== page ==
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environment. In any event, even for these systems an initial assessment is needed to
The effect to hazard classification considering Safety Effect Caused by Security
The potential impact on surrounding systems, no matter the hazard classification
The existing mitigations
This section addresses the determination of when a logical or physical resource
becomes an asset that must be protected, and also provides criteria to verify those
concepts. A list of equipment is not provided, as it would become outdated before it
could be published. Considerations for security controls at safety hazard classification
of Minor and No Safety Effect are also addressed.
The content of the following subsections is based on the ARAC ASISP report .
Determination of Hazard Classification considering Safety Effect Caused by
Security Events (SECSE)
It would be impossible to determine the hazard classification considering Safety Effect
Caused by Security Events (SECSE) of an asset without some level of assessment of
the asset and its security environment. For a Minor or No Safety Effect system or
equipment, the assessment should focus on what connectivity it would have and
therefore what vulnerabilities might be introduced. This should consider assets that are
part of the Type Certificate (TC), amended TCs, and as far as practical, that are part of
Supplemental TCs (STCs) or amended STCs (the TC holder can take into consideration
the STC changes only if notified by the Operator).
The initial assessment can be very brief; it is dependent on the level of connectivity
required by the system or equipment under assessment. If the system or equipment has
connectivity in one or more ways with other systems on the aircraft and/or off the aircraft,
this needs further examination to determine the type of connectivity. Some regulators
will exclude connectivity with external systems as those systems have a level of security
that is accepted through other means. The connectivity can be important even in non-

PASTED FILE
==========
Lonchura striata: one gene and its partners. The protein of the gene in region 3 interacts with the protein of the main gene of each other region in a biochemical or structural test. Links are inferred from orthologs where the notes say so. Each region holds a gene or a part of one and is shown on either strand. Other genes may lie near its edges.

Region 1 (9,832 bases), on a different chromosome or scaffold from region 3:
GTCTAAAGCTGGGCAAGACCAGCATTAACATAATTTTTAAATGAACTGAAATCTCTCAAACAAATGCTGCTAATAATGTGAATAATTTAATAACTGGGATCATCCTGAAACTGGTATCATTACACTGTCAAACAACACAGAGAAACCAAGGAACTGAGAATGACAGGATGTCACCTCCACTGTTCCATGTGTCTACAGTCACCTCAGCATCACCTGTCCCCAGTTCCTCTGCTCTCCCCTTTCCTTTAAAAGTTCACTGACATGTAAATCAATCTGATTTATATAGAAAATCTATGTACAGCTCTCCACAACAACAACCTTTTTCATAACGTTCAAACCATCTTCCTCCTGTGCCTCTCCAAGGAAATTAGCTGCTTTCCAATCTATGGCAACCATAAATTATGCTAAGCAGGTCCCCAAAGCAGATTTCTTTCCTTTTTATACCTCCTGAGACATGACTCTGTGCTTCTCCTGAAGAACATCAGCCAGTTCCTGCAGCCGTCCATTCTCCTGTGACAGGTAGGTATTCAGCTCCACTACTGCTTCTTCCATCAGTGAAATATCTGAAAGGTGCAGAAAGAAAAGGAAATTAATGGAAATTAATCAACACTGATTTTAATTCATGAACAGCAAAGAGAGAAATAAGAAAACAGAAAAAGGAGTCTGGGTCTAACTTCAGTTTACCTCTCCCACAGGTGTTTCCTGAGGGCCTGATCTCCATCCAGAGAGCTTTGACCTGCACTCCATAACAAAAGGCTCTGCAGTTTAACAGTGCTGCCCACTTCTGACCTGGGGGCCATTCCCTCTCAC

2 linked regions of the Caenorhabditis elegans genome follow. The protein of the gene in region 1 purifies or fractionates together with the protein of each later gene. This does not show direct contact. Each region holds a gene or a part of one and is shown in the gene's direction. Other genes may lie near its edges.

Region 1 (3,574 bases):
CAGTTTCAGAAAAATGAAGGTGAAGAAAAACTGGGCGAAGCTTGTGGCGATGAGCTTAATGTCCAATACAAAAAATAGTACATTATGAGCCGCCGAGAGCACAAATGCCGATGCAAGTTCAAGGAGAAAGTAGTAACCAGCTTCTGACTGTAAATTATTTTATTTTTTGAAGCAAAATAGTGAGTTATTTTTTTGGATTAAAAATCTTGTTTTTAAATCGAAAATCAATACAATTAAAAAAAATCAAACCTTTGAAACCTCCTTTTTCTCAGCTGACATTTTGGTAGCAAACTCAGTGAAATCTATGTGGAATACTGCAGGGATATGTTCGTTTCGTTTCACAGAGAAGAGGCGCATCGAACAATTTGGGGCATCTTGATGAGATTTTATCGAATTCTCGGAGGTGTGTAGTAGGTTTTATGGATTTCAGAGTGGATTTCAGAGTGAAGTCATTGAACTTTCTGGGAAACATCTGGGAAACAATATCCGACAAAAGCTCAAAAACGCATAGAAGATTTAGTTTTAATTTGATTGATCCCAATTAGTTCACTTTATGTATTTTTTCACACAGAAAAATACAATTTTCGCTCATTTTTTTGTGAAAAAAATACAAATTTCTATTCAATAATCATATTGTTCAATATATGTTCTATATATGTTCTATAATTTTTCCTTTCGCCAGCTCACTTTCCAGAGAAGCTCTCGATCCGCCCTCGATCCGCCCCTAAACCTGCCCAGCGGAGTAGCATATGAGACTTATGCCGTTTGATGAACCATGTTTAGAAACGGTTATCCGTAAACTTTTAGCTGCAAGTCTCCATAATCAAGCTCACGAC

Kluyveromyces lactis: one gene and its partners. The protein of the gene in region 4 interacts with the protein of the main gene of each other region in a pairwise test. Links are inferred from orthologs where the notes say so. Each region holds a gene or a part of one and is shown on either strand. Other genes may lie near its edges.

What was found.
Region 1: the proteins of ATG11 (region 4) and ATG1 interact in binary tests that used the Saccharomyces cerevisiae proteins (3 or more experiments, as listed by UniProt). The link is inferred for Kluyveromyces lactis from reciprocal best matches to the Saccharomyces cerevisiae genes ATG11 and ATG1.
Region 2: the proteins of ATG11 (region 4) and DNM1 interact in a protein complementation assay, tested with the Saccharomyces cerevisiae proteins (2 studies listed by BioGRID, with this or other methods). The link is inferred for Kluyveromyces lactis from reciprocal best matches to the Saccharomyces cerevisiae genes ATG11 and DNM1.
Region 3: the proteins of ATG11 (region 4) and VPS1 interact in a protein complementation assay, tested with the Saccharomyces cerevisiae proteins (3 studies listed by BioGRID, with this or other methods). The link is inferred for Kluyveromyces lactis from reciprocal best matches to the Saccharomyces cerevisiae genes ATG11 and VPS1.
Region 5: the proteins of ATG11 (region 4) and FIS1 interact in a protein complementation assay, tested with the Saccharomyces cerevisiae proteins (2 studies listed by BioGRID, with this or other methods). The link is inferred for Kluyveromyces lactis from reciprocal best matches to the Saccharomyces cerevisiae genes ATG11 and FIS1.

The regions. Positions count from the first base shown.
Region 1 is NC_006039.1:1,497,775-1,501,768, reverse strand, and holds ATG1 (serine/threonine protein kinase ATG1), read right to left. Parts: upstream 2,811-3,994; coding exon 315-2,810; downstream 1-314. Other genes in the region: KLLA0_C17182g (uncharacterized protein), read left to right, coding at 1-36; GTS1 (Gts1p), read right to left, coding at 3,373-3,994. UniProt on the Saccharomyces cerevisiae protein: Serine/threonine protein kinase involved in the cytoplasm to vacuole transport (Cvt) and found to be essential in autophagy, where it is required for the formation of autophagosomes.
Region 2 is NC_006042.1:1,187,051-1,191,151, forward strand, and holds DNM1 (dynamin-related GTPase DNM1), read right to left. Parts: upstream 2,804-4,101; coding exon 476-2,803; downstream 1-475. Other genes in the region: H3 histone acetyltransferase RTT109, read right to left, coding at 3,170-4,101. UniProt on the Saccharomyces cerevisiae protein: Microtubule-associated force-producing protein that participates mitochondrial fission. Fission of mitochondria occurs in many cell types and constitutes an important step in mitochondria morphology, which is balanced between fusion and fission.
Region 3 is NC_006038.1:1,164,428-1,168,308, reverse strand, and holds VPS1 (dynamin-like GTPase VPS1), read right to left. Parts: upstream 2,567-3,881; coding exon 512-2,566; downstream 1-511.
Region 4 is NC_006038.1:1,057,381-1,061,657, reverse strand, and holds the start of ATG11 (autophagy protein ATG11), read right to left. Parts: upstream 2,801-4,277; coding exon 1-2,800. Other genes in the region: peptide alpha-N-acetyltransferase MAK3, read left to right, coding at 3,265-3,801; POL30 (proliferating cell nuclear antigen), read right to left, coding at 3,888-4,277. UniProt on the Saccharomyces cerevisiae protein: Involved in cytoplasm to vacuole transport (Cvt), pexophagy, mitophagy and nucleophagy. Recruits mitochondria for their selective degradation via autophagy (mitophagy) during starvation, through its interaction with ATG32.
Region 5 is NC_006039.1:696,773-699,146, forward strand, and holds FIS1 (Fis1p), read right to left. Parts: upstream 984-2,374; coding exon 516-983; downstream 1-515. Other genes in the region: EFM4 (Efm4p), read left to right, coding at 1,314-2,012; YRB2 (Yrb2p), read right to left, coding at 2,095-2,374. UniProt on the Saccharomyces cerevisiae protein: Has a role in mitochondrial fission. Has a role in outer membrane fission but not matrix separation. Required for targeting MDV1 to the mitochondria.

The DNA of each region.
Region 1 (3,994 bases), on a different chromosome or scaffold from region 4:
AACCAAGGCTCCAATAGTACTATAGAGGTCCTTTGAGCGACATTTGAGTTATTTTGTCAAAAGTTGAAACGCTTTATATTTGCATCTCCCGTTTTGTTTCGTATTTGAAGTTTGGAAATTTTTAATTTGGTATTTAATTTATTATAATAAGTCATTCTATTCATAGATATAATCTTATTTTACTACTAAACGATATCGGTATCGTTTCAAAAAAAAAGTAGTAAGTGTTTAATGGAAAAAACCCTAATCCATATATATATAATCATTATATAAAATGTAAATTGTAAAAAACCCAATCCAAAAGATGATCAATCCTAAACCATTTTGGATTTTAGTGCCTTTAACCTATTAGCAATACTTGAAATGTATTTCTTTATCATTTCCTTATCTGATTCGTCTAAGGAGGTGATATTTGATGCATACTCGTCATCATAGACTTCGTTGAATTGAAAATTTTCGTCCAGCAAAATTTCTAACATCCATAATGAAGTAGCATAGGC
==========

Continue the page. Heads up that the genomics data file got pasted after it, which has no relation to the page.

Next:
flight modes since during maintenance it could be used to update other systems. In the
trivial case, the system or equipment has no internal connectivity and it is a Minor or No
Safety Effect hazard classification, then the assessment ends here.
The initial assessment can be brief but should answer the following questions at a
What electrical and RF interfaces exist between the asset and the remainder of
the aircraft (internal connectivity)?
What electrical and RF interfaces exist between the asset and external systems
outside the aircraft (external services connectivity)?
What electrical and RF interfaces exist between the asset and untrusted systems
outside the aircraft (external untrusted services connectivity)?
In what phases of development, operations, and maintenance is the asset and its
If connectivity defined by the above questions is positive, can digital data be
exchanged and in what directions can logical data flows be established?
The answers to these and any similar questions should be documented and, when
relevant, used for discussion between regulator and applicant. The result of this
assessment is to define the potential for unexpected SECSE on the asset in its intended
environment and the potential for SECSE on other systems on the aircraft.
Analyzing Potential Impact on Surrounding Systems
In the case that an asset has connectivity with another aircraft system, the level of
connectivity with other systems and the possible interactions must be examined. Simple
connectivity such as power is not the same concern as a bidirectional connection
exchanging digital data.
A bidirectional connection to a Major or higher asset is a significant concern, but even
a connection to another Minor or No Safety Effect system will require assessment since
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